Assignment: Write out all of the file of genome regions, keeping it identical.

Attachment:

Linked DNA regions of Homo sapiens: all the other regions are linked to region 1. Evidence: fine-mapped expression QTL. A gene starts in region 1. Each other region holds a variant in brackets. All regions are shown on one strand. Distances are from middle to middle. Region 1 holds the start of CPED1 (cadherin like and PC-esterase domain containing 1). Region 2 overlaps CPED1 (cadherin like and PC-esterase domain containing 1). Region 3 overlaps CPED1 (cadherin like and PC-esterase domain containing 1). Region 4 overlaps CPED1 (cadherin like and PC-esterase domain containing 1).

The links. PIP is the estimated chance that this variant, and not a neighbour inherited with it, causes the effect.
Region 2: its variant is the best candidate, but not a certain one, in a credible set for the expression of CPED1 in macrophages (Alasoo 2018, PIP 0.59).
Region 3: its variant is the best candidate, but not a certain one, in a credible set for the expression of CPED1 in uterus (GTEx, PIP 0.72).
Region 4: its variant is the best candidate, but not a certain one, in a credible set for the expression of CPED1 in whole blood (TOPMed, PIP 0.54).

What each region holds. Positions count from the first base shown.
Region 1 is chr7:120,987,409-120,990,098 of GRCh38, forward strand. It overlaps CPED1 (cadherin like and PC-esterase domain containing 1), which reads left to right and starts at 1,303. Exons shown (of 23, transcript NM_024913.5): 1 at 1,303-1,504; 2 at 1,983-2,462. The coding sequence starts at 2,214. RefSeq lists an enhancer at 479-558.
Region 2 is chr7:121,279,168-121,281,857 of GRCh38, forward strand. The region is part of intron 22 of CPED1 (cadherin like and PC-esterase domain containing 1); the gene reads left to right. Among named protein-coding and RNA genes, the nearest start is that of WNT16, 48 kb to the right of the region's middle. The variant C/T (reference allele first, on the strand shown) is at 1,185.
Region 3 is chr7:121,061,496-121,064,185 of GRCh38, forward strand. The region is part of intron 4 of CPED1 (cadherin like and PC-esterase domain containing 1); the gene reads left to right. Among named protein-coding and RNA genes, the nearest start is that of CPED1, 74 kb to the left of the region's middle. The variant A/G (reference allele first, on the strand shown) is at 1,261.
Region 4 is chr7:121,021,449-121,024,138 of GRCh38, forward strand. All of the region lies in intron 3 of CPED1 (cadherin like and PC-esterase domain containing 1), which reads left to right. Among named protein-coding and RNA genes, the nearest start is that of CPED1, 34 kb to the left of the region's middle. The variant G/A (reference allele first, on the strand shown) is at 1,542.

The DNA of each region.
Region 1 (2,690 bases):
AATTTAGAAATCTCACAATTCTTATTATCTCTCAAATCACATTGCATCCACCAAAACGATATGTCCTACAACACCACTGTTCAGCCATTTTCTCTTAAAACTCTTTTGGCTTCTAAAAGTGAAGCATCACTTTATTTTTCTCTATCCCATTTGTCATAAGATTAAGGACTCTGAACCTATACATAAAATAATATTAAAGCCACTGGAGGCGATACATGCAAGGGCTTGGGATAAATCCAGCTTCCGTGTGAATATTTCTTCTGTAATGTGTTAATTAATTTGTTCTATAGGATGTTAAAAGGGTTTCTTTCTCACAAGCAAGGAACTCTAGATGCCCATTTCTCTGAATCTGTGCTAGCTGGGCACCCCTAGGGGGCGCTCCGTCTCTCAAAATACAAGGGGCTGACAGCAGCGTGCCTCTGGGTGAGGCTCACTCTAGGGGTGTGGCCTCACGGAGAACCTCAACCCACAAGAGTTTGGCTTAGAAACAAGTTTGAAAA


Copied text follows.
Linked DNA regions of Homo sapiens: all the other regions are linked to region 1. Evidence: fine-mapped expression QTL. A gene starts in region 1. Each other region holds a variant in brackets. All regions are shown on one strand. Distances are from middle to middle. Region 1 holds the start of CPED1 (cadherin like and PC-esterase domain containing 1). Region 2 overlaps CPED1 (cadherin like and PC-esterase domain containing 1). Region 3 overlaps CPED1 (cadherin like and PC-esterase domain containing 1). Region 4 overlaps CPED1 (cadherin like and PC-esterase domain containing 1).

The links. PIP is the estimated chance that this variant, and not a neighbour inherited with it, causes the effect.
Region 2: its variant is the best candidate, but not a certain one, in a credible set for the expression of CPED1 in macrophages (Alasoo 2018, PIP 0.59).
Region 3: its variant is the best candidate, but not a certain one, in a credible set for the expression of CPED1 in uterus (GTEx, PIP 0.72).
Region 4: its variant is the best candidate, but not a certain one, in a credible set for the expression of CPED1 in whole blood (TOPMed, PIP 0.54).

What each region holds. Positions count from the first base shown.
Region 1 is chr7:120,987,409-120,990,098 of GRCh38, forward strand. It overlaps CPED1 (cadherin like and PC-esterase domain containing 1), which reads left to right and starts at 1,303. Exons shown (of 23, transcript NM_024913.5): 1 at 1,303-1,504; 2 at 1,983-2,462. The coding sequence starts at 2,214. RefSeq lists an enhancer at 479-558.
Region 2 is chr7:121,279,168-121,281,857 of GRCh38, forward strand. The region is part of intron 22 of CPED1 (cadherin like and PC-esterase domain containing 1); the gene reads left to right. Among named protein-coding and RNA genes, the nearest start is that of WNT16, 48 kb to the right of the region's middle. The variant C/T (reference allele first, on the strand shown) is at 1,185.
Region 3 is chr7:121,061,496-121,064,185 of GRCh38, forward strand. The region is part of intron 4 of CPED1 (cadherin like and PC-esterase domain containing 1); the gene reads left to right. Among named protein-coding and RNA genes, the nearest start is that of CPED1, 74 kb to the left of the region's middle. The variant A/G (reference allele first, on the strand shown) is at 1,261.
Region 4 is chr7:121,021,449-121,024,138 of GRCh38, forward strand. All of the region lies in intron 3 of CPED1 (cadherin like and PC-esterase domain containing 1), which reads left to right. Among named protein-coding and RNA genes, the nearest start is that of CPED1, 34 kb to the left of the region's middle. The variant G/A (reference allele first, on the strand shown) is at 1,542.

The DNA of each region.
Region 1 (2,690 bases):
AATTTAGAAATCTCACAATTCTTATTATCTCTCAAATCACATTGCATCCACCAAAACGATATGTCCTACAACACCACTGTTCAGCCATTTTCTCTTAAAACTCTTTTGGCTTCTAAAAGTGAAGCATCACTTTATTTTTCTCTATCCCATTTGTCATAAGATTAAGGACTCTGAACCTATACATAAAATAATATTAAAGCCACTGGAGGCGATACATGCAAGGGCTTGGGATAAATCCAGCTTCCGTGTGAATATTTCTTCTGTAATGTGTTAATTAATTTGTTCTATAGGATGTTAAAAGGGTTTCTTTCTCACAAGCAAGGAACTCTAGATGCCCATTTCTCTGAATCTGTGCTAGCTGGGCACCCCTAGGGGGCGCTCCGTCTCTCAAAATACAAGGGGCTGACAGCAGCGTGCCTCTGGGTGAGGCTCACTCTAGGGGTGTGGCCTCACGGAGAACCTCAACCCACAAGAGTTTGGCTTAGAAACAAGTTTGAAAA